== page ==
Ideas, issues that sparked editorials in 2015

It was no surprise that there was plenty of political fodder in 2015.

It was no surprise that there was plenty of political fodder for this space in 2015.

With a federal election in the works, the declaration of candidates began in January and continued all year.

And there was plenty to sink our editorial teeth into at the federal, provincial and local levels.

Our very first editorial in January discussed our belief that then-federal Minister for Veterans Affairs, Julian Fantino was an early sacrifice on the altar of attempted re-election.

Much reviled in his cabinet position, he was an easy and obvious choice to ditch in the hopes that the policies and cuts put in place under his watch would be blamed solely on him, and the bad publicity would disappear with him.

We also wrote more than one editorial about the shockingly poor access to information at federal and provincial levels of government, a situation that only seems to be getting worse.

From the increasing difficulty for reporters to even get a live public relations person on the phone, to the provincial government getting raked over the coals for triple deleting emails, it caught our editorial interest — and continues to cause us concern going into a new year.

We talked about the overturning of a ban on physician-assisted suicide, and how it could mean an end to suffering for people afflicted with unendurable illnesses.

The discussion of the water issues that would go on to seriously affect the Cowichan Valley during the summer of 2015 got an early start here in the Citizen, and we talked conservation, taking control of our watershed, and ways to reduce our residential use.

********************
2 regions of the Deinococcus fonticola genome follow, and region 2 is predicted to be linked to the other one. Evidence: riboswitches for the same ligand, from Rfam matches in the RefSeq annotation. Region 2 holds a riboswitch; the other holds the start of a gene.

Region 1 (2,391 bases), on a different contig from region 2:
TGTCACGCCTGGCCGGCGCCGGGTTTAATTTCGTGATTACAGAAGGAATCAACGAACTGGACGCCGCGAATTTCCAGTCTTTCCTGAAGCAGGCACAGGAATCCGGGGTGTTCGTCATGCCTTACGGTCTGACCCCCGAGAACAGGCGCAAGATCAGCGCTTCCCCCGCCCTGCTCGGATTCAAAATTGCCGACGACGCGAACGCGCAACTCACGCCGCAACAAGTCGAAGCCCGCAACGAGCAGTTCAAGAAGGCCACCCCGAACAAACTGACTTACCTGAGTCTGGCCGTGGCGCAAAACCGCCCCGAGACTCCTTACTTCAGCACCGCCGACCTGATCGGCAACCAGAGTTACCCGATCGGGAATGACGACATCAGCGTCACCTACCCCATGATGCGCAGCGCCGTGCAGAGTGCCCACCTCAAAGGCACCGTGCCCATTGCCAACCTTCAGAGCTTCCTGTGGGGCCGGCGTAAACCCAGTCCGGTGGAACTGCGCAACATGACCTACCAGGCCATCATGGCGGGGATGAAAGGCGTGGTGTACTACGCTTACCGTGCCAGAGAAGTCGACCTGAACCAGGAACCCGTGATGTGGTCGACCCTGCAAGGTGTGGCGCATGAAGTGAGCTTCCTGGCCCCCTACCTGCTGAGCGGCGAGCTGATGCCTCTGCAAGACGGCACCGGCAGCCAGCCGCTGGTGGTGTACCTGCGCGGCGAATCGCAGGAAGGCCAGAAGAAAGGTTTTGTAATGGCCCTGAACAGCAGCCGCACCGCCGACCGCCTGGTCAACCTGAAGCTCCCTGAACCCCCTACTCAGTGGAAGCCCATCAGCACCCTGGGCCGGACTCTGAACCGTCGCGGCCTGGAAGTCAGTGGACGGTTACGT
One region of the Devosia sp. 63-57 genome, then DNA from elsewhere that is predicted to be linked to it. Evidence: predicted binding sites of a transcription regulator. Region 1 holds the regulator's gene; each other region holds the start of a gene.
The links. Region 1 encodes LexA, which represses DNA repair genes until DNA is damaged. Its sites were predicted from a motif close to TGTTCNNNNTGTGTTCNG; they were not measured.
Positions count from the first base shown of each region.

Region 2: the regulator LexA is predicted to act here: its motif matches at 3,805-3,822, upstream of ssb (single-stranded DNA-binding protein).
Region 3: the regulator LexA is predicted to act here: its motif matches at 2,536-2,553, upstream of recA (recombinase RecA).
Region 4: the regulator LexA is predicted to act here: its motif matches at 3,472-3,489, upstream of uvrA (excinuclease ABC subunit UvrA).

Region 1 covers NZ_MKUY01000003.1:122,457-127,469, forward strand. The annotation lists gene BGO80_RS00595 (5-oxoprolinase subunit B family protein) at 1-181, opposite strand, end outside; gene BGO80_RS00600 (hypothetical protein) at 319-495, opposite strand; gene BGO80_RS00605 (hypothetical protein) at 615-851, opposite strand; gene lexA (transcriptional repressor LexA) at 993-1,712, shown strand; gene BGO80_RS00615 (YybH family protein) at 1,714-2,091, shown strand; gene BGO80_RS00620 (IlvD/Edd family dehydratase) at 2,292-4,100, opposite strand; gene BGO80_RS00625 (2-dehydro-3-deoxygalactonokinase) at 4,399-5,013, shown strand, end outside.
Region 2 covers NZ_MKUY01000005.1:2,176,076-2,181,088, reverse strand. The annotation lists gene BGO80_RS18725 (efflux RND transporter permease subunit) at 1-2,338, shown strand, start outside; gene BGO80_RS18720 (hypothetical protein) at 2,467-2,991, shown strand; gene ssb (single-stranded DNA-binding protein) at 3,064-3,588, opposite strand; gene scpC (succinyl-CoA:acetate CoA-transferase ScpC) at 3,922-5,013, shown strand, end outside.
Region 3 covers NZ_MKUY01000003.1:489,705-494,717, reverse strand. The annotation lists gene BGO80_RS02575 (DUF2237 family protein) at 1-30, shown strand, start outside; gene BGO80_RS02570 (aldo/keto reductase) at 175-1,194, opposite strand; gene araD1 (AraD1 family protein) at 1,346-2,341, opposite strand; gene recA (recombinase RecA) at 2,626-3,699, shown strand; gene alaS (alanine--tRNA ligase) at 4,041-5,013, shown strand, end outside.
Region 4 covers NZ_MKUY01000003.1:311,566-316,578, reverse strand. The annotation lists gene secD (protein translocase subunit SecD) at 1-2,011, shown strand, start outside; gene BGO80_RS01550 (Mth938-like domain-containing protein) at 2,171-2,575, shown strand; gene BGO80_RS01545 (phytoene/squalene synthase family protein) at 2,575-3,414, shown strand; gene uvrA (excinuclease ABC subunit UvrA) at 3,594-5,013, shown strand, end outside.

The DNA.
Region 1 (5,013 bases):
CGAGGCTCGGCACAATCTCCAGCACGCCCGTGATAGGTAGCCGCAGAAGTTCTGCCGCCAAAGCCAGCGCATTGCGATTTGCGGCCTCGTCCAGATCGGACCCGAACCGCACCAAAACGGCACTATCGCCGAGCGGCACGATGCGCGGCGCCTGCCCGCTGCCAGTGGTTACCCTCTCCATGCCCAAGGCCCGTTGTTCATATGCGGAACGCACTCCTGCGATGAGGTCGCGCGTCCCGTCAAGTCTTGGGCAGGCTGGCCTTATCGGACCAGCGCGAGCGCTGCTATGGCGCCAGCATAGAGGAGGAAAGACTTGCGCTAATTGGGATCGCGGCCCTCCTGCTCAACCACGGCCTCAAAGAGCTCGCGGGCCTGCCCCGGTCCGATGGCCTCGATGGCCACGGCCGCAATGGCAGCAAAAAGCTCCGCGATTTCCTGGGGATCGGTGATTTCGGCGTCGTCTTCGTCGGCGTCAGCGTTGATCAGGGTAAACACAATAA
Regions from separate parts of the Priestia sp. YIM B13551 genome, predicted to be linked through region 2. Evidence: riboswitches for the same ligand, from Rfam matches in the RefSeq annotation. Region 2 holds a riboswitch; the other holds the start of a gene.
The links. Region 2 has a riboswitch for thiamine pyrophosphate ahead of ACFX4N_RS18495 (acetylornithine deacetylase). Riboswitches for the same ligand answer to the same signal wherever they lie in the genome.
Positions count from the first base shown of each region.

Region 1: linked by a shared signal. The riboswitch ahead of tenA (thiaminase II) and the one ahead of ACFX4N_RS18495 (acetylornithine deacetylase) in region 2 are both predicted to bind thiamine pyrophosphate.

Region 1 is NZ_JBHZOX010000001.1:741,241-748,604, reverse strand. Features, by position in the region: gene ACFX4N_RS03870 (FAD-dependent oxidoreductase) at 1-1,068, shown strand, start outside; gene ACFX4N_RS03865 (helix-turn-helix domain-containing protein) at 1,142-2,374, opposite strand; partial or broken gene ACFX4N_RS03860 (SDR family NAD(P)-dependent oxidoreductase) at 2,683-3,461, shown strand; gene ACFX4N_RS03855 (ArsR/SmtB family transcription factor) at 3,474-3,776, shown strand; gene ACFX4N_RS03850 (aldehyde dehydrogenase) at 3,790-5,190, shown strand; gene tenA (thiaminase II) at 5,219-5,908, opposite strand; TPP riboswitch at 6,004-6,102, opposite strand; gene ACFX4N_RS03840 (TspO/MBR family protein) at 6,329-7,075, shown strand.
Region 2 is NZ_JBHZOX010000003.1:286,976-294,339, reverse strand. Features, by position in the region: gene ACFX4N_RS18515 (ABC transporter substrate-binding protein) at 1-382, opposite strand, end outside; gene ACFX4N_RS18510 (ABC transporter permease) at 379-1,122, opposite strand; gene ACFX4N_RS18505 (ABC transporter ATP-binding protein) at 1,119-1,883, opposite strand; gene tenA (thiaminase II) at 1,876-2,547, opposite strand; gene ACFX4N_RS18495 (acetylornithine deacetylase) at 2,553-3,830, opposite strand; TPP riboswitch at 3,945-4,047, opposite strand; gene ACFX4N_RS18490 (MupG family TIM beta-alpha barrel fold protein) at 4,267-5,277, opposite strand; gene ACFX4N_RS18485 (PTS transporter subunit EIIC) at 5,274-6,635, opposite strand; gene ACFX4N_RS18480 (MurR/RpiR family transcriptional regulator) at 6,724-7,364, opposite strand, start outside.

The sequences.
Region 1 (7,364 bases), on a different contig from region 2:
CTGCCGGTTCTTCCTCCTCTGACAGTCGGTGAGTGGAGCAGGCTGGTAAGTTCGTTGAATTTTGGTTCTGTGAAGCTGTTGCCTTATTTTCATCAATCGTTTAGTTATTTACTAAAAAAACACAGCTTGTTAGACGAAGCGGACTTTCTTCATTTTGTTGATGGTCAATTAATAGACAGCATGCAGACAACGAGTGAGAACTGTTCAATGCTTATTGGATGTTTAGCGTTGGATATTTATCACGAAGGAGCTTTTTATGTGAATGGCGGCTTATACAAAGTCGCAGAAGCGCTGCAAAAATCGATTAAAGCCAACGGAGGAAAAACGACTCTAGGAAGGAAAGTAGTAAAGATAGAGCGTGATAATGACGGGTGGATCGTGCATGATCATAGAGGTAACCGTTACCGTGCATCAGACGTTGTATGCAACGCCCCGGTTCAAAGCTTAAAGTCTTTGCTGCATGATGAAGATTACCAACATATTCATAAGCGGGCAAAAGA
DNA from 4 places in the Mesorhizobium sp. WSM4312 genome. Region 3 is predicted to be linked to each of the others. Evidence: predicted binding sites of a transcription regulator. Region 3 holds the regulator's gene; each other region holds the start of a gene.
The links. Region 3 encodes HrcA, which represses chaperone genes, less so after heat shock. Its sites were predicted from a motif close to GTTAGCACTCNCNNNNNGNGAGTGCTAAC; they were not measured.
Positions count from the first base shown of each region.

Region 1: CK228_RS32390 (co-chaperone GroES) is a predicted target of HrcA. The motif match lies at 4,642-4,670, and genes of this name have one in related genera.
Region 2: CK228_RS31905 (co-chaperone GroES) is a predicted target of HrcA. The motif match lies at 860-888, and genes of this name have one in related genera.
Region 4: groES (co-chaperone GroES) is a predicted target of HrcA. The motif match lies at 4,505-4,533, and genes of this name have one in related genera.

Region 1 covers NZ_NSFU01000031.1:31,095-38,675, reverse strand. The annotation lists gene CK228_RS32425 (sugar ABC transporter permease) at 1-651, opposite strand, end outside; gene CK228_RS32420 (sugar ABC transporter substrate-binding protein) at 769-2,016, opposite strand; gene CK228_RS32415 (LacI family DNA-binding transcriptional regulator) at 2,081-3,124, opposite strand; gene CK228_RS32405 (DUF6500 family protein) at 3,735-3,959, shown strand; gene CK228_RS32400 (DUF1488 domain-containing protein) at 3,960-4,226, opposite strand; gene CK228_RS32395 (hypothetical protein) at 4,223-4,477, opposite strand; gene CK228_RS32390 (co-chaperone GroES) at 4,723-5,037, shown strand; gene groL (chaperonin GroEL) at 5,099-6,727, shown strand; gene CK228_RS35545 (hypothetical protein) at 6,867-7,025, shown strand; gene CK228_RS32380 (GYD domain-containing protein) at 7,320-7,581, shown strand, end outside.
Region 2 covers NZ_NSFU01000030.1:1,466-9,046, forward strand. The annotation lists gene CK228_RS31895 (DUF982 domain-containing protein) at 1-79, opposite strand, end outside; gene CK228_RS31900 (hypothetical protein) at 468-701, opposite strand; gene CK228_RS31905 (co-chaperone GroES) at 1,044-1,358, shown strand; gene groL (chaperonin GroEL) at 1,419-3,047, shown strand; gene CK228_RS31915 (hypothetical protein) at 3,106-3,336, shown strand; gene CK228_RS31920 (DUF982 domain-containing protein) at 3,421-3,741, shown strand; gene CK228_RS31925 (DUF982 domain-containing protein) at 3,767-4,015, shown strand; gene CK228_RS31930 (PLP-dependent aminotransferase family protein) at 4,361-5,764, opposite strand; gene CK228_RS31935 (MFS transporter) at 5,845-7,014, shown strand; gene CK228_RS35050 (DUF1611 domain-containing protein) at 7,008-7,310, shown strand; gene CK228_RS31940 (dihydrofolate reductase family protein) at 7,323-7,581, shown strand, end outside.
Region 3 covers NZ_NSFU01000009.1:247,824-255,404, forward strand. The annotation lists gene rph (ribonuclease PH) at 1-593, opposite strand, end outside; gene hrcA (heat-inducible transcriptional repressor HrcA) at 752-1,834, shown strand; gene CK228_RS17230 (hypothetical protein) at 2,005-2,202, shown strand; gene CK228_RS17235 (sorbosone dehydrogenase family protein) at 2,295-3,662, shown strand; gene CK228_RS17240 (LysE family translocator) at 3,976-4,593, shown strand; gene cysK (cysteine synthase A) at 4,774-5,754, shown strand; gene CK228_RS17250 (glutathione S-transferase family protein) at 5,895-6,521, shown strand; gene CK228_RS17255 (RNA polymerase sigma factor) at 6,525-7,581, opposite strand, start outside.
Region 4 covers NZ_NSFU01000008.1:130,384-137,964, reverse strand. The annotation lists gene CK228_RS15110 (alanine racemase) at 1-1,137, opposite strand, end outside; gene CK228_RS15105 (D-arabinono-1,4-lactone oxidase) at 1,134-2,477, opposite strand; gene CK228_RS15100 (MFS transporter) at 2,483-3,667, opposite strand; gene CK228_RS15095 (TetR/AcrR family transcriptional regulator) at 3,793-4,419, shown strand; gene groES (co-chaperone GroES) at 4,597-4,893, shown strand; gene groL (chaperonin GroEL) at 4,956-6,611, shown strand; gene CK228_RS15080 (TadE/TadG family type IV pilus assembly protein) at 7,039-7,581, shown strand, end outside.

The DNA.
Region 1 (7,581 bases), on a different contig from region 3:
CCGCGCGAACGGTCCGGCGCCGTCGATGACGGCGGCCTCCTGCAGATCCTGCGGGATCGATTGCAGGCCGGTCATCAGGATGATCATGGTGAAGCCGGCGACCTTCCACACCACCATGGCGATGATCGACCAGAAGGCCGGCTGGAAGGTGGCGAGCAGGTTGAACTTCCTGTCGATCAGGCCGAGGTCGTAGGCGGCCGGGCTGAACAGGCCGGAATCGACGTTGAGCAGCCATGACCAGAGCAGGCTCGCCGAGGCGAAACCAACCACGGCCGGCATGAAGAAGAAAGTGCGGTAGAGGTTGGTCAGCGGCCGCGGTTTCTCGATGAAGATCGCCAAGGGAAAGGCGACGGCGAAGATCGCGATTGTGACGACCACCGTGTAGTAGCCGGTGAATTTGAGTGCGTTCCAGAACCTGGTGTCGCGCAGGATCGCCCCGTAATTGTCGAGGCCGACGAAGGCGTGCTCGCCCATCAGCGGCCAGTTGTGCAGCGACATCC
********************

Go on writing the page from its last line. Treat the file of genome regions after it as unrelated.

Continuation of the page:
The need for more services for school aged children and young adults with special needs made our pages and tugged at our heartstrings as we heard the stories of those abandoned to fall through giant cracks in our inadequate systems.

We also wrote about bad hockey parents, stupid tobogganing lawsuits, and terrible drivers.

The need to vaccinate children, bring back the long-form census (success!) and the horrifying revelation by the provincial seniors advocate that one third of seniors in care are being given anti-psychotic drugs that turn them into vegetables when only a tiny fraction of those actually have a psychiatric illness drew our passionate eye.

We argued for more effort to get rid of broom, and the continuing need to protect farmland in our province, especially in light of droughts drying up California.

We also talked about a Cowichan Valley hero, our very own Frances Kelsey. This year saw her finally honoured by the Canadian government just before her death for her heroism in stopping thalidomide use.

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